I could read his mind.
Every afternoon he brought home the paper. Every evening, he read it. Always the same section – Farms for Sale
He was looking for a farm. His farm. The farm he’d always dreamed of owning. The farm he’d left England to find. The farm he was saving every hard-earned penny for.
I could almost see the wheels spinning as he read. This one’s too expensive. This one’s too far away. This one’s got poor land.
He never stopped searching.
He found it, eventually. We moved there, raised our family there, lived out our lives there.
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The Back Story:
My maternal grandfather, Caleb Higham, dreamed of owning a farm but in England that was impossible; he would have to be a tenant farmer like his father. Instead, he emigrated to Canada under the British Bonus program operated by the Canadian government which offered $10.00 to prospective farmers if they purchased their farms within six months of arriving in Canada.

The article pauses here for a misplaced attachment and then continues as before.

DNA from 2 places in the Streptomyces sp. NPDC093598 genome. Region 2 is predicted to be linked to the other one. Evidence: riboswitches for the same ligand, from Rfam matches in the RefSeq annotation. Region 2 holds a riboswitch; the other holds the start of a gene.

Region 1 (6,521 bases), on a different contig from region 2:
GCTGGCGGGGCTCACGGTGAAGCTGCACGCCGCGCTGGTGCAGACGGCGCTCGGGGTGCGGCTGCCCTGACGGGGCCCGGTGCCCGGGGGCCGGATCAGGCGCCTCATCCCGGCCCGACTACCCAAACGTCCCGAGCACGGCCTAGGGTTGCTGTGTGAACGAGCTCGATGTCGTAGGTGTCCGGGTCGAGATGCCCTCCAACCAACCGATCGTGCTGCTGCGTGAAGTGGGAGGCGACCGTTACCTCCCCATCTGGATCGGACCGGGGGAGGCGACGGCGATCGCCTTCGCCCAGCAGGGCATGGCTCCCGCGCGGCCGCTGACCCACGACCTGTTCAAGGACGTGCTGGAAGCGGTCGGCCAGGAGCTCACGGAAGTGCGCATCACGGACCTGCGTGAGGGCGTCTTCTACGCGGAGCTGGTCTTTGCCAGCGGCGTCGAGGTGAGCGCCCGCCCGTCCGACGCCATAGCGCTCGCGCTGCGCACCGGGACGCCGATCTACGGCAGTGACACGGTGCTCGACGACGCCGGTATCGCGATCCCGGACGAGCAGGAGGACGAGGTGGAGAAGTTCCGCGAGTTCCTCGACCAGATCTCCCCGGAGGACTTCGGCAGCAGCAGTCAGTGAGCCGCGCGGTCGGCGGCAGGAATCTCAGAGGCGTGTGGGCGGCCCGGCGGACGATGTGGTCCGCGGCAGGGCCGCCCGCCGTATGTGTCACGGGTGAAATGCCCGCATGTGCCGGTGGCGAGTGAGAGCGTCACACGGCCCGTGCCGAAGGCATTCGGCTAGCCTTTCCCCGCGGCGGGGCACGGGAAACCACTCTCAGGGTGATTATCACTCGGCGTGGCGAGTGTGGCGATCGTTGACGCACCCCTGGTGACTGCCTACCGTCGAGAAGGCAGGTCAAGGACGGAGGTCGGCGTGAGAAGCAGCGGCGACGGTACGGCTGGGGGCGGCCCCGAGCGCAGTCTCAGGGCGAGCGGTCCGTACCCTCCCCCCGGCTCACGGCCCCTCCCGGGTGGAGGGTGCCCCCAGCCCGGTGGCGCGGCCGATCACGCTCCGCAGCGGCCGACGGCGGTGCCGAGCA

He arrived in Montreal in June 1913, bound for Regina, Saskatchewan, with $25.00 in his pocket. Unable to afford the going price for farmland, Caleb worked for the Canadian Pacific Railroad as a brakeman, probably the most dangerous job of the railroad industry. He soon quit to pursue his dream, and because he still could not afford to buy a farm, he began working as a farm labourer for Will Grigg, a farmer at Belbeck just north of Moose Jaw. That is where he met Mary Appleton and they married in 1915.
Caleb and Mary moved into Moose Jaw where he worked as a driver for Farmers Dairy, but he never gave up his dream of owning a farm. Still not having enough money to buy a farm and probably unable to obtain a bank mortgage, he started renting farms, first at Keystown about half-way between Moose Jaw and Regina, then Boharm west of Moose Jaw, and finally Mazenod about 60 miles (95 km) southwest of Moose Jaw.
He finally bought his farm in 1924, a half-section (320 acres or about 160 hectares) near the village of Congress. In 1939, he rented an adjoining half-section that had been abandoned by a farmer who was unable to pay the back taxes he had accumulated during the desperate years of the Dirty Thirties. A few years later, Caleb purchased the land. In 1966, too crippled by arthritis to continue, he leased the farm to my father and moved into Assiniboia. Caleb Higham passed away in 1979.
He never did receive that promised $10.00.